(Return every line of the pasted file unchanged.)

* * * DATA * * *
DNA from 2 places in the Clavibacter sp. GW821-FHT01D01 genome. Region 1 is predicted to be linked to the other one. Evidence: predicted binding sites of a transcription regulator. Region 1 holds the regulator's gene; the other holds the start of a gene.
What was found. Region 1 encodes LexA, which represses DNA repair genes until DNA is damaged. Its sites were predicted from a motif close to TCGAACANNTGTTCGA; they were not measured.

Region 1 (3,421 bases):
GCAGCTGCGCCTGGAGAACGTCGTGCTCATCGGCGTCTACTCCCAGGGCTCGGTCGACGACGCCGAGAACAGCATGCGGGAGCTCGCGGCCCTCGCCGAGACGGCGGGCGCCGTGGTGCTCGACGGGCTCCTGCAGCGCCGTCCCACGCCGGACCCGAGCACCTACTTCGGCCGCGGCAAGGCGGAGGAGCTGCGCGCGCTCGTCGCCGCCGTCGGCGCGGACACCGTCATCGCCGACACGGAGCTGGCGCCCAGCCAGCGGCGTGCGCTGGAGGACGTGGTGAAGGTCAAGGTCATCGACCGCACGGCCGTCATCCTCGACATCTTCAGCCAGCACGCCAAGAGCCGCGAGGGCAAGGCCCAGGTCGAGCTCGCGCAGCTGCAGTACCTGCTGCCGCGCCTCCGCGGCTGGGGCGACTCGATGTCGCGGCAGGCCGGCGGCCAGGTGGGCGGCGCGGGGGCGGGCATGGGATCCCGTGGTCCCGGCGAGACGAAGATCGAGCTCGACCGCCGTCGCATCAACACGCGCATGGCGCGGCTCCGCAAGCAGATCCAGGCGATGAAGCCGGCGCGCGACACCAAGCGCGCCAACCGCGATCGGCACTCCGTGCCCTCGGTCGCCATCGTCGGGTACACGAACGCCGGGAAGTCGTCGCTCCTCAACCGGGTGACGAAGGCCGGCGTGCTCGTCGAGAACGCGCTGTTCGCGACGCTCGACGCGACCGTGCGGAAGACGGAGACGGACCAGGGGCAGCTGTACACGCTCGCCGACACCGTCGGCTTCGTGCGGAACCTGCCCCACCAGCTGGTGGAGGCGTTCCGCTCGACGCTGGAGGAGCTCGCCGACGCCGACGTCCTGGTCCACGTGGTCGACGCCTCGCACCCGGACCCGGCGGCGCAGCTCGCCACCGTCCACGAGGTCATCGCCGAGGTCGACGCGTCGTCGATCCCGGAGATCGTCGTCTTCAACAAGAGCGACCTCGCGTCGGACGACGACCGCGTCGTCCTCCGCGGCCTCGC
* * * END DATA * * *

DNA from 2 places in the Clavibacter sp. GW821-FHT01D01 genome. Region 1 is predicted to be linked to the other one. Evidence: predicted binding sites of a transcription regulator. Region 1 holds the regulator's gene; the other holds the start of a gene.
What was found. Region 1 encodes LexA, which represses DNA repair genes until DNA is damaged. Its sites were predicted from a motif close to TCGAACANNTGTTCGA; they were not measured.

Region 1 (3,421 bases):
GCAGCTGCGCCTGGAGAACGTCGTGCTCATCGGCGTCTACTCCCAGGGCTCGGTCGACGACGCCGAGAACAGCATGCGGGAGCTCGCGGCCCTCGCCGAGACGGCGGGCGCCGTGGTGCTCGACGGGCTCCTGCAGCGCCGTCCCACGCCGGACCCGAGCACCTACTTCGGCCGCGGCAAGGCGGAGGAGCTGCGCGCGCTCGTCGCCGCCGTCGGCGCGGACACCGTCATCGCCGACACGGAGCTGGCGCCCAGCCAGCGGCGTGCGCTGGAGGACGTGGTGAAGGTCAAGGTCATCGACCGCACGGCCGTCATCCTCGACATCTTCAGCCAGCACGCCAAGAGCCGCGAGGGCAAGGCCCAGGTCGAGCTCGCGCAGCTGCAGTACCTGCTGCCGCGCCTCCGCGGCTGGGGCGACTCGATGTCGCGGCAGGCCGGCGGCCAGGTGGGCGGCGCGGGGGCGGGCATGGGATCCCGTGGTCCCGGCGAGACGAAGATCGAGCTCGACCGCCGTCGCATCAACACGCGCATGGCGCGGCTCCGCAAGCAGATCCAGGCGATGAAGCCGGCGCGCGACACCAAGCGCGCCAACCGCGATCGGCACTCCGTGCCCTCGGTCGCCATCGTCGGGTACACGAACGCCGGGAAGTCGTCGCTCCTCAACCGGGTGACGAAGGCCGGCGTGCTCGTCGAGAACGCGCTGTTCGCGACGCTCGACGCGACCGTGCGGAAGACGGAGACGGACCAGGGGCAGCTGTACACGCTCGCCGACACCGTCGGCTTCGTGCGGAACCTGCCCCACCAGCTGGTGGAGGCGTTCCGCTCGACGCTGGAGGAGCTCGCCGACGCCGACGTCCTGGTCCACGTGGTCGACGCCTCGCACCCGGACCCGGCGGCGCAGCTCGCCACCGTCCACGAGGTCATCGCCGAGGTCGACGCGTCGTCGATCCCGGAGATCGTCGTCTTCAACAAGAGCGACCTCGCGTCGGACGACGACCGCGTCGTCCTCCGCGGCCTCGC